MONDAY, April 6 (HealthDay News) -- Treatment to increase hemoglobin levels in kidney disease patients with severe anemia can improve cardiac function and quality of life, according to two studies reported in the April 1 issue of the Clinical Journal of the American Society of Nephrology.
In one study, Patrick S. Parfrey, M.D., of the Memorial University of Newfoundland in Canada, and colleagues reviewed the literature on left ventricular mass index (LVMi) among patients with anemia (less than 10 g/dL), chronic kidney disease and end-stage renal disease who were treated with recombinant human erythropoietin to achieve higher hemoglobin levels (greater than 12 g/dL). The researchers analyzed 15 studies involving 1,731 patients and found that erythropoietin improved LVMi for patients with severe anemia.
In the other study, Robert N. Foley, M.D., also of the Memorial University of Newfoundland, and colleagues randomly assigned 596 hemodialysis patients to erythropoietin treatment to achieve hemoglobin targets of either 9.5 to 11.5 g/dL or 13.5 to 14.5 g/dL. Quality of life was evaluated using the Kidney Disease Quality of Life (KDQoL) questionnaire. The high hemoglobin group improved in KDQoL energy and fatigue scores but did not improve in 19 other dimensions.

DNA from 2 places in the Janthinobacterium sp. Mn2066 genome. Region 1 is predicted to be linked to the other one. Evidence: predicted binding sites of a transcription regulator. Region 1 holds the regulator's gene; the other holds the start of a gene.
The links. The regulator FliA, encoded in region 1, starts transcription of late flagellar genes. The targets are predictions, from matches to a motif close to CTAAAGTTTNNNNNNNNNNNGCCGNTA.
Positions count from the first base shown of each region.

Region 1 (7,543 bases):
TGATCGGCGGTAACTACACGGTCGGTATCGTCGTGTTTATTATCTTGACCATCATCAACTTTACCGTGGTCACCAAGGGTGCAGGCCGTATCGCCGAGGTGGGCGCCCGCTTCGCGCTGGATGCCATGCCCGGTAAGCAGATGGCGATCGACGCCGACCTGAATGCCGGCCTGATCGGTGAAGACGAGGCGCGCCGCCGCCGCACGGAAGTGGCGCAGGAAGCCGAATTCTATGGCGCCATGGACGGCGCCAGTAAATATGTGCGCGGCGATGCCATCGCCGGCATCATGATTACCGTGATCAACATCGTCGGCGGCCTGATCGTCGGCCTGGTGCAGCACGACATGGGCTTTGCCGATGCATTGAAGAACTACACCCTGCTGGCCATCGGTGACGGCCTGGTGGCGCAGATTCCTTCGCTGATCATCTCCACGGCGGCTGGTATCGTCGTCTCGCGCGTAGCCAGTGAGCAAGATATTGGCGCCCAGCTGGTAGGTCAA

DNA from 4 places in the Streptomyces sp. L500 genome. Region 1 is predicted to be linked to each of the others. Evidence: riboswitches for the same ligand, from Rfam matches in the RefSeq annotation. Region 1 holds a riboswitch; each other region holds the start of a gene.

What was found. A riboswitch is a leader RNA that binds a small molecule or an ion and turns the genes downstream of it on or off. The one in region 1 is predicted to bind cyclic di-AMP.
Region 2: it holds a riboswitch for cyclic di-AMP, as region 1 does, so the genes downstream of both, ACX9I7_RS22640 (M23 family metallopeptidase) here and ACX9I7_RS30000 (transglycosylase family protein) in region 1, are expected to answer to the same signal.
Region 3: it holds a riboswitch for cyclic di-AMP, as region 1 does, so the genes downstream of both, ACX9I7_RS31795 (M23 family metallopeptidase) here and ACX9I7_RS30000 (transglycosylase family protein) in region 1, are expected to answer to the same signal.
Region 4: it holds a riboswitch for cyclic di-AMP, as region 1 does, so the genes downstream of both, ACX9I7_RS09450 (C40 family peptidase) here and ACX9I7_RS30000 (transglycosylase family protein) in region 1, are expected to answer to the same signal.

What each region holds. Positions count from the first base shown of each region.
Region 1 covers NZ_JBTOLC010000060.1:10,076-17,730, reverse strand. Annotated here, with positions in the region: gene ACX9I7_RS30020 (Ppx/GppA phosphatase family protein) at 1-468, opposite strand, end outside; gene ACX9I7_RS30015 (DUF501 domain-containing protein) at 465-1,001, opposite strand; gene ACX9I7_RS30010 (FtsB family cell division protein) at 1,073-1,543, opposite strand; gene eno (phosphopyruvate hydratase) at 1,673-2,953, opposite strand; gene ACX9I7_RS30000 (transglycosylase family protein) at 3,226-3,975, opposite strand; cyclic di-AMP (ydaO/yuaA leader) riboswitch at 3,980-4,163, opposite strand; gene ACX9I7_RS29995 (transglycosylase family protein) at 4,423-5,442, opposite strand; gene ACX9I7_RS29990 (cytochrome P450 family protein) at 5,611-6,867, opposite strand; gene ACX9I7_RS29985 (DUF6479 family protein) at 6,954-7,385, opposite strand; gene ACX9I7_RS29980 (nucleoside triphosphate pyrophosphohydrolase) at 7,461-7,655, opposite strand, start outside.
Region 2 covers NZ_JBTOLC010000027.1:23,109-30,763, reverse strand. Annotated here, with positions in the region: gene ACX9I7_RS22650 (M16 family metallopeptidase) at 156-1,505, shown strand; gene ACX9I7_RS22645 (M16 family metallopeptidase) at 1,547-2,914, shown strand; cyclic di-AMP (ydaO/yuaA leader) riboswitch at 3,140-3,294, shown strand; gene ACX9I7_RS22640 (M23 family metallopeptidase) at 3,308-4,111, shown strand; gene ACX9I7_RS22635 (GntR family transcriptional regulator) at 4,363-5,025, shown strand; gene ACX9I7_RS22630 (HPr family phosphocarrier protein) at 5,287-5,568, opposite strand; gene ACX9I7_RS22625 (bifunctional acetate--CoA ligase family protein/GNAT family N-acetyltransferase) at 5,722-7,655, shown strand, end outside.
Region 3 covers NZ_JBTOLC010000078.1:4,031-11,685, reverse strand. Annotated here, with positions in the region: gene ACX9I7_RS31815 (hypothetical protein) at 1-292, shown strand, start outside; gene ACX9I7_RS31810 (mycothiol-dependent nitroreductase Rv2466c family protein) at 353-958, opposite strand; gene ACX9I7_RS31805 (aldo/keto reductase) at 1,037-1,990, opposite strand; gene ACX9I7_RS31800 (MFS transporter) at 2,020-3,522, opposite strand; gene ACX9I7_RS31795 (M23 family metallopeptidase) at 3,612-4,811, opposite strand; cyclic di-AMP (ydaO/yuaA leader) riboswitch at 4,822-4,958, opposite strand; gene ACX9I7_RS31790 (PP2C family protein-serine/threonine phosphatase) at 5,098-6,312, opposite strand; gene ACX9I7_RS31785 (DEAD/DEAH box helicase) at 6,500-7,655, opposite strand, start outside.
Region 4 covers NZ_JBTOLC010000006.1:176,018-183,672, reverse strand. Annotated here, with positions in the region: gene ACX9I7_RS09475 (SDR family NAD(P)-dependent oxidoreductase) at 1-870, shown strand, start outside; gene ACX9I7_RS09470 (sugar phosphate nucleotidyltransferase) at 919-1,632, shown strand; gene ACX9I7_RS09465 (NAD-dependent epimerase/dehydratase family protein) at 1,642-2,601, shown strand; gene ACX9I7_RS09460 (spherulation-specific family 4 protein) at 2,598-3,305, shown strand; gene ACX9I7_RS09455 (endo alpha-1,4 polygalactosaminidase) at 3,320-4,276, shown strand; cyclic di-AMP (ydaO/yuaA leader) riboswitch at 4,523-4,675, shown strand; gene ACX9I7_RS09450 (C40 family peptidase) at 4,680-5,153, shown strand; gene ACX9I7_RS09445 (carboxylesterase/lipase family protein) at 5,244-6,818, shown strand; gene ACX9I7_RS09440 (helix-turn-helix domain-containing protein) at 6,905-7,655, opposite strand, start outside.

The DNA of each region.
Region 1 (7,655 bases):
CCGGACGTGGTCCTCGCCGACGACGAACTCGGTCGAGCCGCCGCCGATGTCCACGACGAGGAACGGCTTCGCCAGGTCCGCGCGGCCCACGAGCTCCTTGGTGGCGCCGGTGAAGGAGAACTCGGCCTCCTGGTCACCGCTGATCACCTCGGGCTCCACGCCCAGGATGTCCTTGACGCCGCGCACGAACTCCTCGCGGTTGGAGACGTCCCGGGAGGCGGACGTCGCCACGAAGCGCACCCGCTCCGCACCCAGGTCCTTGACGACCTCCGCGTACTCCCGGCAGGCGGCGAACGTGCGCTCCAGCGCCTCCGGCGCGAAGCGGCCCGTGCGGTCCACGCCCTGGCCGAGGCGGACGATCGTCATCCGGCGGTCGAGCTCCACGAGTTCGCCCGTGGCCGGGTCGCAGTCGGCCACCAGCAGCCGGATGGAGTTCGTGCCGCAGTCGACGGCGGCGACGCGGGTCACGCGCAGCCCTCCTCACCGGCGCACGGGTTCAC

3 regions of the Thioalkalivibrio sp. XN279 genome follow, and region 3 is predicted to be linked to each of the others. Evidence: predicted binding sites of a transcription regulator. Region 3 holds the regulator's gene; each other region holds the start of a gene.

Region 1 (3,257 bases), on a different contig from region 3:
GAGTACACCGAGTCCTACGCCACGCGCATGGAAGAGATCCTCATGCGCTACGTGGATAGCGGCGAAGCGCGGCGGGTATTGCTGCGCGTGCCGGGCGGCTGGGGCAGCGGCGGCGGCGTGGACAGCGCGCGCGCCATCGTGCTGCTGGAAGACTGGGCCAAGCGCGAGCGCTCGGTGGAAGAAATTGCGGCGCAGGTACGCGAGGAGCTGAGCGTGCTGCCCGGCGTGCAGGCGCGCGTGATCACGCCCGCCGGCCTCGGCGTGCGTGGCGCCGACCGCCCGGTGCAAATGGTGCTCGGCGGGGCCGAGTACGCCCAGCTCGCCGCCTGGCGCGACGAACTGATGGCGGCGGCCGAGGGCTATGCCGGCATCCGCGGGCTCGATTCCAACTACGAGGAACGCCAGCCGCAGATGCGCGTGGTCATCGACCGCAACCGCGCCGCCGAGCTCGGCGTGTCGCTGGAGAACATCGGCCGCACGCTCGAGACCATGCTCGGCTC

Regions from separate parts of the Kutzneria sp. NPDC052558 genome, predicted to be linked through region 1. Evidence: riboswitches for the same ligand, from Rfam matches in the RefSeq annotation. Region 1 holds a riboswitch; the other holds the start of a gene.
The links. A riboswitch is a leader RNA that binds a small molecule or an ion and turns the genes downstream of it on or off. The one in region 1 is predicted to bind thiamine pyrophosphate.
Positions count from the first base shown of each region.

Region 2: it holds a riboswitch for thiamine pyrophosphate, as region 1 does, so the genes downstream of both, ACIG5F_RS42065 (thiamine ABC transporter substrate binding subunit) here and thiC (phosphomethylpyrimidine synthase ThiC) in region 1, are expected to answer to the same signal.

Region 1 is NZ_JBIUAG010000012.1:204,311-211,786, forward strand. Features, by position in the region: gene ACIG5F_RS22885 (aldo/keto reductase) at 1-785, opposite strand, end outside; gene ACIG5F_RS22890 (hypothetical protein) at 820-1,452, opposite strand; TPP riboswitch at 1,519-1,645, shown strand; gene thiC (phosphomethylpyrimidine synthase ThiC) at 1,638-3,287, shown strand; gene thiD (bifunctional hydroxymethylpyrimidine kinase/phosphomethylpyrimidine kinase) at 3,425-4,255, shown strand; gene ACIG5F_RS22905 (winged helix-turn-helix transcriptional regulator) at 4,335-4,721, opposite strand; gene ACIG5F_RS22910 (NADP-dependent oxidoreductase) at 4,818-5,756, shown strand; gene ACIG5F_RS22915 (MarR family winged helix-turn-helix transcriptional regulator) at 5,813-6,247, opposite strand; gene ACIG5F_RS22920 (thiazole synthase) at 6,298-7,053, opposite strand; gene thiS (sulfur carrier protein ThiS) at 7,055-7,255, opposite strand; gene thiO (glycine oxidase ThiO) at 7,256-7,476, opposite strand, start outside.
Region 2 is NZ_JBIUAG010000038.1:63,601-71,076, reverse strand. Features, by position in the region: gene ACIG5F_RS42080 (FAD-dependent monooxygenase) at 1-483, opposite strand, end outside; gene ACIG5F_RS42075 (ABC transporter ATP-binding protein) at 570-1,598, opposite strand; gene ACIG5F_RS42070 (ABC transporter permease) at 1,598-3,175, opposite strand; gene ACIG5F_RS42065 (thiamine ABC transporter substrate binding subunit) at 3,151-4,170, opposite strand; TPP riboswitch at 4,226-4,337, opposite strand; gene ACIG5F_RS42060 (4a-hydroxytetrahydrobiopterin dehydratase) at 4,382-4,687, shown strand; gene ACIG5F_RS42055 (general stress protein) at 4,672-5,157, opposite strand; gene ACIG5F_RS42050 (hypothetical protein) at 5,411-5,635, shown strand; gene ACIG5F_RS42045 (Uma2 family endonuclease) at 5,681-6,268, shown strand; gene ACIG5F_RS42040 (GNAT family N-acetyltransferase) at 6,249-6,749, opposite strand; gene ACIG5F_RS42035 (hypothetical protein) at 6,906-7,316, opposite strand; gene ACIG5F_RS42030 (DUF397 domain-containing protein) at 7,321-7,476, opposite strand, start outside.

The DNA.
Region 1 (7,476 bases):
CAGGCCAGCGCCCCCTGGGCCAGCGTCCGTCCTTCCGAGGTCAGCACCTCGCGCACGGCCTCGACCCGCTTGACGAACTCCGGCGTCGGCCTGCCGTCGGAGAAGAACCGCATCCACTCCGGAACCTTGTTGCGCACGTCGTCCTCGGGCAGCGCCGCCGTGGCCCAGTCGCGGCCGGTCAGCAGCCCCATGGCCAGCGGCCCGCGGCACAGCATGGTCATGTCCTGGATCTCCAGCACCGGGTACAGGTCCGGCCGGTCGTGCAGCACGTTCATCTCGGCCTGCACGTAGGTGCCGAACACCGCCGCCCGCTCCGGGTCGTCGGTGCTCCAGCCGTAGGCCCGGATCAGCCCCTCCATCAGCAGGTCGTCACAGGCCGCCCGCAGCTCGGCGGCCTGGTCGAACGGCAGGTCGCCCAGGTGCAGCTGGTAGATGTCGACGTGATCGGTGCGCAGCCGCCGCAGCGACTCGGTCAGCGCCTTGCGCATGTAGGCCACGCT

"Energy/fatigue scores were significantly higher in the high hemoglobin group compared with the low hemoglobin group, and the differences were of clinical significance," Foley and colleagues conclude.
Authors of both studies reported advising and receiving research support from companies that make erythropoietin products: Ortho Biotech, Amgen, and Roche.
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